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Geometrical structures of chemically decomposed thick and thin disk populations

Kawata, Daisuke; Brook, Chris; Rahimi, Awat; Gibson, Brad


Daisuke Kawata

Chris Brook

Awat Rahimi


We summarize the thick and thin disk formation commonly seen in cosmological N-body simulations. As suggested in Brook et al. (2004), a hierarchical clustering scenario causes multiple minor gas-rich mergers, and leads to the formation of a kinematically hot disk, thick disk population, at a high redshift. Once the mergers become less significant at a later epoch, the thin disk population starts building up. Because in this scenario the thick disk population forms intensively at high redshift through multiple gas-rich mergers, the thick disk population is compact and has systematically higher [α/Fe] abundance than the thin disk population. We discuss that the thick disk population would be affected by the formation of the thin disk and suffer from the radial migration, which helps the thick disk population to be observed in the solar neighborhood. In addition, we show that the current cosmological simulations also naturally predict that the thin disk population is flaring at the outer region. As shown in Rahimi et al. (2014), at high vertical height from the disk plane, the compact thick disk population (low metallicity and high [α/Fe]) is dominant in the inner region and the flaring thin disk population (high metallicity and low [α/Fe]) contributes more in the outer region. This helps to explain the positive radial metallicity gradient and negative radial [α/Fe] gradient observed at high vertical height in the Milky Way stellar disk.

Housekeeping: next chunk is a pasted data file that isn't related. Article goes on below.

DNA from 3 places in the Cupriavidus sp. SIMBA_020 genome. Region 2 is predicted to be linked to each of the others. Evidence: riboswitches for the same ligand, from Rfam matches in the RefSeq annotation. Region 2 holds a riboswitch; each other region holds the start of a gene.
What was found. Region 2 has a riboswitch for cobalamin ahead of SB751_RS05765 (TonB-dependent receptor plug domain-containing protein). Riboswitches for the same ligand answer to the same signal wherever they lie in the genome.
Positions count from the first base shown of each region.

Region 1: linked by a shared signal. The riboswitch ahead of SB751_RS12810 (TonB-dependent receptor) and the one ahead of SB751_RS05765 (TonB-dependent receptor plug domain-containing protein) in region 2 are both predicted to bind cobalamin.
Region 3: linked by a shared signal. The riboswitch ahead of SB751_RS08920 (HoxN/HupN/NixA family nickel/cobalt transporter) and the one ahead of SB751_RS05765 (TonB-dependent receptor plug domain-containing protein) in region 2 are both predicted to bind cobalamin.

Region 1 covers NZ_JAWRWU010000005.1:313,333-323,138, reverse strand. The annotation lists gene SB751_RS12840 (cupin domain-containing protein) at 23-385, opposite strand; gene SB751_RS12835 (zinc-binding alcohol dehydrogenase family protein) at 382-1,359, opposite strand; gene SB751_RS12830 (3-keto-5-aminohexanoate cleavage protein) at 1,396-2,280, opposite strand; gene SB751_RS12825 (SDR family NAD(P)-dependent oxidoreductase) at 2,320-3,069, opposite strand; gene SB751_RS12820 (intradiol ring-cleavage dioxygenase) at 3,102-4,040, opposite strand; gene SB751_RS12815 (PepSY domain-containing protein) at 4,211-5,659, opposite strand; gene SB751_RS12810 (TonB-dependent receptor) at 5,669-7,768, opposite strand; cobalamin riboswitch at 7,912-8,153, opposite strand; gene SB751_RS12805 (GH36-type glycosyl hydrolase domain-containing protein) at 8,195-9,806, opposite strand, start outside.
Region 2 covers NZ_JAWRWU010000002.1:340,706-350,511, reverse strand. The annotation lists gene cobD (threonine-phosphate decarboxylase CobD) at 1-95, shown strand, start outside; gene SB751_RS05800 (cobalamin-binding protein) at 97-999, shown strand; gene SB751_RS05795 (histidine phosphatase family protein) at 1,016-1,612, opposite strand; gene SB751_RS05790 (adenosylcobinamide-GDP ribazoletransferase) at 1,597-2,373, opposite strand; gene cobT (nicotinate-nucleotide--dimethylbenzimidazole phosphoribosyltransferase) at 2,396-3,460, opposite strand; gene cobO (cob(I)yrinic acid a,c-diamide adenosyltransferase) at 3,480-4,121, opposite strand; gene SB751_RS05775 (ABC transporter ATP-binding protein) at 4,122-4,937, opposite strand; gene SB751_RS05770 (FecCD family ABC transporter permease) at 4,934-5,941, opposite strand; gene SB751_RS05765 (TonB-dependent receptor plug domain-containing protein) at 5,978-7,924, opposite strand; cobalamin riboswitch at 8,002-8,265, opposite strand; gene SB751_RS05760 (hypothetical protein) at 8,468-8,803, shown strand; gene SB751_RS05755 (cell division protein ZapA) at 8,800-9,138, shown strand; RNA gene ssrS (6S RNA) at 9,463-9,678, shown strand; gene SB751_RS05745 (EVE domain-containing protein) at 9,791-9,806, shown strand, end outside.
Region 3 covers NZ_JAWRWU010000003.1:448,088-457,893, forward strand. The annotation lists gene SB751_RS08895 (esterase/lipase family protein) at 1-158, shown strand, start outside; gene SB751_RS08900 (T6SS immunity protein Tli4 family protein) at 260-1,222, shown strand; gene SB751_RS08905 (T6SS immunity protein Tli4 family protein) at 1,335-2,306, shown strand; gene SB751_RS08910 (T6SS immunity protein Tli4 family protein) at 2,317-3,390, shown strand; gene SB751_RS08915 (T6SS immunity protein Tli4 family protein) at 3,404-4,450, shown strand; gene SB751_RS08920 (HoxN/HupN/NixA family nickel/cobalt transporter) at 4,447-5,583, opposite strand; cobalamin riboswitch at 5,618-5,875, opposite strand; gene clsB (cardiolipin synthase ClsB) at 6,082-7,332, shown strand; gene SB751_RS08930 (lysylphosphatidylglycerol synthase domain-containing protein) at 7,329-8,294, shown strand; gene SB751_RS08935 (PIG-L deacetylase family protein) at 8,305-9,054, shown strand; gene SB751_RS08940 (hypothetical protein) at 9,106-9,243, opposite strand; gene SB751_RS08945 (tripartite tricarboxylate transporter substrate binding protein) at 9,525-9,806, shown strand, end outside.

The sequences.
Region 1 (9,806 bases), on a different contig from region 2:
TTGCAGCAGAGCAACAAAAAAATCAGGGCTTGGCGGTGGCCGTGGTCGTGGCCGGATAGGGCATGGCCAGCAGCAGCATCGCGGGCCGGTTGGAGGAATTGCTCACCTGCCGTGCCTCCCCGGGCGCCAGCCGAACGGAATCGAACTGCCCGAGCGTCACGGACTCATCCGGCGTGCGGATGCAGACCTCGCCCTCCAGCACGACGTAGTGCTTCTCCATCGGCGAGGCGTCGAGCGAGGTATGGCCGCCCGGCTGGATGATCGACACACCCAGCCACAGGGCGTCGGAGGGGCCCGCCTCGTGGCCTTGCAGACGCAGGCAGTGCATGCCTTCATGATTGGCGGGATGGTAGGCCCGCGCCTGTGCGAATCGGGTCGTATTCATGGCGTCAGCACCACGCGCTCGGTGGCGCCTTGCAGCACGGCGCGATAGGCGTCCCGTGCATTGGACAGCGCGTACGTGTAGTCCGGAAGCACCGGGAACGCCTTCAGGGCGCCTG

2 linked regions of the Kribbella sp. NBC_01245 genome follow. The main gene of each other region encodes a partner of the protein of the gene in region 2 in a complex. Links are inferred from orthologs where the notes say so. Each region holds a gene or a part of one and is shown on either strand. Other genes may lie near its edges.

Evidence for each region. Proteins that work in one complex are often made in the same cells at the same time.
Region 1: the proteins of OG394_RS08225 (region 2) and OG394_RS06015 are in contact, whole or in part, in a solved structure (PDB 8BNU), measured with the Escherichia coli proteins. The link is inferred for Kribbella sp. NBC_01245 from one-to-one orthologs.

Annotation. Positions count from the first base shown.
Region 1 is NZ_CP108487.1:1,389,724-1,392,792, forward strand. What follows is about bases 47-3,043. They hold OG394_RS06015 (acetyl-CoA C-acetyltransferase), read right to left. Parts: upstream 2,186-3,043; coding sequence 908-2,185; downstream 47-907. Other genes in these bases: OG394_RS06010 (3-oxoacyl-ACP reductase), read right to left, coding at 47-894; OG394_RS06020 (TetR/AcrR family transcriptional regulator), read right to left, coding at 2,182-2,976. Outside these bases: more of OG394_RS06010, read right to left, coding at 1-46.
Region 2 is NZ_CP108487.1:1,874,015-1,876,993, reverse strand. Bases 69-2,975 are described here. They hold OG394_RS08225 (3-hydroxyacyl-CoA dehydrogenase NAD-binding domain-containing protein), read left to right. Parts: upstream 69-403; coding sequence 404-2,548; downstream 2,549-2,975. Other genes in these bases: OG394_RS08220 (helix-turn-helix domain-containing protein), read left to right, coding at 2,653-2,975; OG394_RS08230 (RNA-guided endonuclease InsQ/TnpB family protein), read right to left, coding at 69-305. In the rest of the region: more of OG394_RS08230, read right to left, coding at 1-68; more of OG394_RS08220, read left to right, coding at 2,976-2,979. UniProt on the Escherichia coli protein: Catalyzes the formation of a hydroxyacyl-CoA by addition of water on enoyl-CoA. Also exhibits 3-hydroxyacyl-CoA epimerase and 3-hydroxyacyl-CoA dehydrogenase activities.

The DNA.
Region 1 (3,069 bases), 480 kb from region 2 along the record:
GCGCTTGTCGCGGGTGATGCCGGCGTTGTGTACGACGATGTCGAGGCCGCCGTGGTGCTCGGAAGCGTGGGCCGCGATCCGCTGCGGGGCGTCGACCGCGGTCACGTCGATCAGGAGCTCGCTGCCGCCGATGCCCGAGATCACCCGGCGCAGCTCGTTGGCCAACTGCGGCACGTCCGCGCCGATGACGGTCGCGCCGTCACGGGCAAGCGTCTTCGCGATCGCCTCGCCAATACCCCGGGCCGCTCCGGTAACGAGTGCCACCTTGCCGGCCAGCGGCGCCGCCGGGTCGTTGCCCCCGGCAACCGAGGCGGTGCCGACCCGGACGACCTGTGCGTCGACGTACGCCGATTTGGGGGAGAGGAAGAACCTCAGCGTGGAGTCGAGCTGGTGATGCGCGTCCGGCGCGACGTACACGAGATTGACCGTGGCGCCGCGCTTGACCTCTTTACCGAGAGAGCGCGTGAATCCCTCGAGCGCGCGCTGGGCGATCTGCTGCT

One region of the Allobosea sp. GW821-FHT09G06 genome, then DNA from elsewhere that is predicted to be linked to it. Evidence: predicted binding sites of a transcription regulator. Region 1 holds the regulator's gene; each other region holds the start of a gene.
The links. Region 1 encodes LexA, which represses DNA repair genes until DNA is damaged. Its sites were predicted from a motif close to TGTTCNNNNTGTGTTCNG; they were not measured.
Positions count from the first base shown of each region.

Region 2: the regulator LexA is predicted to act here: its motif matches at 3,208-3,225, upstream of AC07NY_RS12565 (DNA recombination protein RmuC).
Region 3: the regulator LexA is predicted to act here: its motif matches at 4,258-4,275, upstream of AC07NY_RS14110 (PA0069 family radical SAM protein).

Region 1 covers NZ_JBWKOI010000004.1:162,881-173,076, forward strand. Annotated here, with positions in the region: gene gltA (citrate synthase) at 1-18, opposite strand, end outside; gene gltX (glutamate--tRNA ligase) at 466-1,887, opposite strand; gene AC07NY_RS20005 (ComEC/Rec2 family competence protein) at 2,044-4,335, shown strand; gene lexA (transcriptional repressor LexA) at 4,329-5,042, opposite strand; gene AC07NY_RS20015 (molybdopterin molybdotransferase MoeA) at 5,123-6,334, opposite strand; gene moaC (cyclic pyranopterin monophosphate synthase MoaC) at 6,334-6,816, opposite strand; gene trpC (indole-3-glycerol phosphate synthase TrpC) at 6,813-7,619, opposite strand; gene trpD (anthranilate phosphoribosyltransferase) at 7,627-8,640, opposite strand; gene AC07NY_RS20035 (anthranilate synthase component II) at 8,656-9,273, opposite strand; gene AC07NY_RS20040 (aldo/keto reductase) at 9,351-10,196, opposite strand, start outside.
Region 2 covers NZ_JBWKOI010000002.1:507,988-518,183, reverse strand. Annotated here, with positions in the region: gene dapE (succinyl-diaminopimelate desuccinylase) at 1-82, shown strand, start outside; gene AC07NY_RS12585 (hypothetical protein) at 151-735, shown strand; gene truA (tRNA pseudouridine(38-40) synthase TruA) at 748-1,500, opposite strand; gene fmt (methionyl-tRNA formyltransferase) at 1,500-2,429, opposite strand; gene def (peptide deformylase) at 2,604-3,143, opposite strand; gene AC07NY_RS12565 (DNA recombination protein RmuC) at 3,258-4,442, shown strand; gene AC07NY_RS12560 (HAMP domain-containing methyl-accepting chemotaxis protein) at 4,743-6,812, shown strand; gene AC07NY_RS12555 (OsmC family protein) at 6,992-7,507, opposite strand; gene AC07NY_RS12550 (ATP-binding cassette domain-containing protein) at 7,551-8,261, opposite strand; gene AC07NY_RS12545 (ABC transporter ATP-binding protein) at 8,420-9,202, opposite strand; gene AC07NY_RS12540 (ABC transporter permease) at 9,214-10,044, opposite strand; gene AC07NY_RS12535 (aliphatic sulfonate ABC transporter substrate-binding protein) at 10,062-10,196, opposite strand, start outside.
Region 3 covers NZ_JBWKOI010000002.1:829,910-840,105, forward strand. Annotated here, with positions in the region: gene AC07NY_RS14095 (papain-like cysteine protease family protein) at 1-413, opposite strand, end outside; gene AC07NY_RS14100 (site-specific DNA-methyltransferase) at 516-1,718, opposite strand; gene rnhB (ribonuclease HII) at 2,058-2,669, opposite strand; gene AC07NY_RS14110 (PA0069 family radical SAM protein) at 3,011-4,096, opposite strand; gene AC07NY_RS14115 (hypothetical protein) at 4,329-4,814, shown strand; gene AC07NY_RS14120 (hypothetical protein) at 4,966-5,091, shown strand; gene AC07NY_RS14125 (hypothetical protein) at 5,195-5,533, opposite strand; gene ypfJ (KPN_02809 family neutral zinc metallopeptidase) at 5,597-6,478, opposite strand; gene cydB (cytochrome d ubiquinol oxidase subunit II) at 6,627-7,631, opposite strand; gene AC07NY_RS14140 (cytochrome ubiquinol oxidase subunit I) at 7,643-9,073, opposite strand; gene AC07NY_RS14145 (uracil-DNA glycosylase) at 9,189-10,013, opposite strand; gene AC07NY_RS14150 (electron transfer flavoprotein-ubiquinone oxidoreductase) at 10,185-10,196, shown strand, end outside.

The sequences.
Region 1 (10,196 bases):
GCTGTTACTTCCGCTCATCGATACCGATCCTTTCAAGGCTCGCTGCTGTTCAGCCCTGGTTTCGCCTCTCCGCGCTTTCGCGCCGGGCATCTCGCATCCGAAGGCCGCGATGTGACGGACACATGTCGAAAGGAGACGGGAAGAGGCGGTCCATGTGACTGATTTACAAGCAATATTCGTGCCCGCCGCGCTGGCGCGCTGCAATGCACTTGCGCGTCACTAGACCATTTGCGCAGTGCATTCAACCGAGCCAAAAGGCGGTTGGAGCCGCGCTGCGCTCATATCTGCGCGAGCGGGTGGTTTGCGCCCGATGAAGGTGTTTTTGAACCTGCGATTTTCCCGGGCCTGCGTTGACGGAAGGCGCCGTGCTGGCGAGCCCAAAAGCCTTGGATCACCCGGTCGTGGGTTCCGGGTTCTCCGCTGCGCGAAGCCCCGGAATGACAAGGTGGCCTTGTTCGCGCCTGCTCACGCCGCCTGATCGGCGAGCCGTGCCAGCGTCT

Publication Date 2017
Journal Multi-object spectroscopy in the next decade
Peer Reviewed Not Peer Reviewed
Pages 27
Series Title ASP Conference Series
Series Number 507
Series ISSN 1050-3390
ISBN 9781583818985
APA6 Citation Kawata, D., Brook, C., Rahimi, A., & Gibson, B. (2017). Geometrical structures of chemically decomposed thick and thin disk populations
Keywords Thick and thin disk formation; Redshift
Publisher URL Published chapter available at
Copyright Statement ©2017 University of Hull


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